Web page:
Rogers’s second poetry collection “imagines a human mission to Mars, a consequence of Earth’s devastation from climate change and natural disaster.”

 

 

 

What Is in the Blood by Ellen Stone
(Mayapple Press, February 2020)
In this poetry memoir about growing up in rural Pennsylvania, Stone—according to Eric McHenry—”transfigures pain and trauma into poems of startling loveliness and immediacy.”

 

 

March

Fantasia for the Man in BlueFantasia for the Man in Blue by Tommye Blount
(Four Way Books, March 2020)
In this debut poetry collection, Blount “orchestrates a chorus of distinct, unforgettable voices that speak to the experience of the black, queer body as a site of desire and violence.”

 

 

 

My Heart But Not My Heart CawleyMy Heart But Not My Heart by Stephanie Cawley
(Slope Editions, March 2020)
Solmaz Sharif, who selected this poetry collection for the Slope Editions 18th Annual Book Prize, says this is “a book of refusals. The losses and grief that refuse language, the poet’s own refusal of certain performances, the poem’s refusal of expected forms, the speaker’s refusal to slap a manicure on and understand it as self-care.”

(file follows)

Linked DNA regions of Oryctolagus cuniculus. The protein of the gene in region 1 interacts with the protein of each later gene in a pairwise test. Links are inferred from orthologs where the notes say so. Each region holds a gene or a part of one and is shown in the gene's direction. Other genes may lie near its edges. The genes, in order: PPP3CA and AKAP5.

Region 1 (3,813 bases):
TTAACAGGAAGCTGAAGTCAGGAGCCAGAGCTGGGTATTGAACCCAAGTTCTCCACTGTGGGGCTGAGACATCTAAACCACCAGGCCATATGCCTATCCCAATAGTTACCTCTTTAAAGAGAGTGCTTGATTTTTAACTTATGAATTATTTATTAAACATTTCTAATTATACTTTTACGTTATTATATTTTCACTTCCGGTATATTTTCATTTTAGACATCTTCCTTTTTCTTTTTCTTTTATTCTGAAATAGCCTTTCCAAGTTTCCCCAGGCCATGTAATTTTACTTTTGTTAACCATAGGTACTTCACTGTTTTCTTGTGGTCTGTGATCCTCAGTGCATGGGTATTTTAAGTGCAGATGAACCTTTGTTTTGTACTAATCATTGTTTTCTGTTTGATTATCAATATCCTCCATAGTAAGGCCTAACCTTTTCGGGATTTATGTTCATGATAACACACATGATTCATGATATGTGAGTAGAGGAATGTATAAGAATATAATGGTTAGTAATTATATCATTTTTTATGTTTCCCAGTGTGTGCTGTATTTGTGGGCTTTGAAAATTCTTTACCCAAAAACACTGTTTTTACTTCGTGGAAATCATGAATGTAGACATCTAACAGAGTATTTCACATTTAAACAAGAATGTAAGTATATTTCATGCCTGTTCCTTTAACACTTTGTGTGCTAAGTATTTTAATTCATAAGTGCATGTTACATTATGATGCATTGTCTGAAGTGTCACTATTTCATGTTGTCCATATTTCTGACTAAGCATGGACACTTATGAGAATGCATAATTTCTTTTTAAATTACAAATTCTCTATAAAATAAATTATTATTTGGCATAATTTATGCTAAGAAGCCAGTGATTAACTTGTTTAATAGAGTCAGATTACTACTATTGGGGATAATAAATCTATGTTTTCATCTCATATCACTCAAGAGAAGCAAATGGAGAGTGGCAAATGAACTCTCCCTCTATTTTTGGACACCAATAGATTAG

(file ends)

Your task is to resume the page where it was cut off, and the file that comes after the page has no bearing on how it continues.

Whistler's Mother's Son and Other CuriositiesWhistler’s Mother’s Son and Other Curiosities by Peter Cherches
(Pelekinesis, March 2020)
This collection of over one hundred short prose pieces “features parodies, standardized tests, nursery-rhyme anxieties, fables, riddles, collaborations, conundrums, rescued clichés, abominations-in-training, dark Americana, existential misdemeanors, misbegotten mysteries, identity crises, optimistic nihilism, formal experimentation, and polyrhythmic prose.”